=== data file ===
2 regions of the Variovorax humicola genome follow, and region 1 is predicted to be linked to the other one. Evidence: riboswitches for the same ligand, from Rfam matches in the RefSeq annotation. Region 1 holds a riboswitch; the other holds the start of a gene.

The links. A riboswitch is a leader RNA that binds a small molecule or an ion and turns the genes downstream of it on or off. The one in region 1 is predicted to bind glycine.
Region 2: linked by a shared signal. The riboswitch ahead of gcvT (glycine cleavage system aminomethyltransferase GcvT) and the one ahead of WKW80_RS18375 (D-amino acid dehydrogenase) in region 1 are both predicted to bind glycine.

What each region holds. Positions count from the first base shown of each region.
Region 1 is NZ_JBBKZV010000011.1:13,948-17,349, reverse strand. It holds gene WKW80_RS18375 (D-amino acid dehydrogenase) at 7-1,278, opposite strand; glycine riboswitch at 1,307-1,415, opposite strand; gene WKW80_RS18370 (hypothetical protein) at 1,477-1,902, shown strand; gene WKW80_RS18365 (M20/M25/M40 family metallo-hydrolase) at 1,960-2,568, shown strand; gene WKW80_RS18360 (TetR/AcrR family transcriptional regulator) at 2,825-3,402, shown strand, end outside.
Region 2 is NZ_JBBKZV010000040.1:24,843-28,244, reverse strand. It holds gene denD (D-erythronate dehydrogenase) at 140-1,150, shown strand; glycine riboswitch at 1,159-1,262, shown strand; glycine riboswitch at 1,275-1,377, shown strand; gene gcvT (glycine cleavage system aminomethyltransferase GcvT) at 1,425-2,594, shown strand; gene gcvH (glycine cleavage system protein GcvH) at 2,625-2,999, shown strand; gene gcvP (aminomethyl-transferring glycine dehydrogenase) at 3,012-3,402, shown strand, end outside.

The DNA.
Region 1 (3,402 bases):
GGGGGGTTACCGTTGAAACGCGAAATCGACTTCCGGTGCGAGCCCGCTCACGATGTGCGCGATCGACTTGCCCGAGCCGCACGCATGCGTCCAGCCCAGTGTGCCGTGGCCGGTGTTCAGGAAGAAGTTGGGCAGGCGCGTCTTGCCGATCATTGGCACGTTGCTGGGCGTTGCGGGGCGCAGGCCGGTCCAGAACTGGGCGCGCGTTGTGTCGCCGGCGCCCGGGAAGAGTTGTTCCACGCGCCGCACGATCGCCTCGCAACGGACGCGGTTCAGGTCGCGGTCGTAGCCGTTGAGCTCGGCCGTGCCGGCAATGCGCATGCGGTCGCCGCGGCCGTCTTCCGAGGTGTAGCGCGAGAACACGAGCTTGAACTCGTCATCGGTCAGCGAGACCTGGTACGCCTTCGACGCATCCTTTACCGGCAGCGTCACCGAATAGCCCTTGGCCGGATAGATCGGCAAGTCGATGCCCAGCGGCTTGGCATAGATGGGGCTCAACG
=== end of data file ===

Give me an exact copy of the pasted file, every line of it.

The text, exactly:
2 regions of the Variovorax humicola genome follow, and region 1 is predicted to be linked to the other one. Evidence: riboswitches for the same ligand, from Rfam matches in the RefSeq annotation. Region 1 holds a riboswitch; the other holds the start of a gene.

The links. A riboswitch is a leader RNA that binds a small molecule or an ion and turns the genes downstream of it on or off. The one in region 1 is predicted to bind glycine.
Region 2: linked by a shared signal. The riboswitch ahead of gcvT (glycine cleavage system aminomethyltransferase GcvT) and the one ahead of WKW80_RS18375 (D-amino acid dehydrogenase) in region 1 are both predicted to bind glycine.

What each region holds. Positions count from the first base shown of each region.
Region 1 is NZ_JBBKZV010000011.1:13,948-17,349, reverse strand. It holds gene WKW80_RS18375 (D-amino acid dehydrogenase) at 7-1,278, opposite strand; glycine riboswitch at 1,307-1,415, opposite strand; gene WKW80_RS18370 (hypothetical protein) at 1,477-1,902, shown strand; gene WKW80_RS18365 (M20/M25/M40 family metallo-hydrolase) at 1,960-2,568, shown strand; gene WKW80_RS18360 (TetR/AcrR family transcriptional regulator) at 2,825-3,402, shown strand, end outside.
Region 2 is NZ_JBBKZV010000040.1:24,843-28,244, reverse strand. It holds gene denD (D-erythronate dehydrogenase) at 140-1,150, shown strand; glycine riboswitch at 1,159-1,262, shown strand; glycine riboswitch at 1,275-1,377, shown strand; gene gcvT (glycine cleavage system aminomethyltransferase GcvT) at 1,425-2,594, shown strand; gene gcvH (glycine cleavage system protein GcvH) at 2,625-2,999, shown strand; gene gcvP (aminomethyl-transferring glycine dehydrogenase) at 3,012-3,402, shown strand, end outside.

The DNA.
Region 1 (3,402 bases):
GGGGGGTTACCGTTGAAACGCGAAATCGACTTCCGGTGCGAGCCCGCTCACGATGTGCGCGATCGACTTGCCCGAGCCGCACGCATGCGTCCAGCCCAGTGTGCCGTGGCCGGTGTTCAGGAAGAAGTTGGGCAGGCGCGTCTTGCCGATCATTGGCACGTTGCTGGGCGTTGCGGGGCGCAGGCCGGTCCAGAACTGGGCGCGCGTTGTGTCGCCGGCGCCCGGGAAGAGTTGTTCCACGCGCCGCACGATCGCCTCGCAACGGACGCGGTTCAGGTCGCGGTCGTAGCCGTTGAGCTCGGCCGTGCCGGCAATGCGCATGCGGTCGCCGCGGCCGTCTTCCGAGGTGTAGCGCGAGAACACGAGCTTGAACTCGTCATCGGTCAGCGAGACCTGGTACGCCTTCGACGCATCCTTTACCGGCAGCGTCACCGAATAGCCCTTGGCCGGATAGATCGGCAAGTCGATGCCCAGCGGCTTGGCATAGATGGGGCTCAACG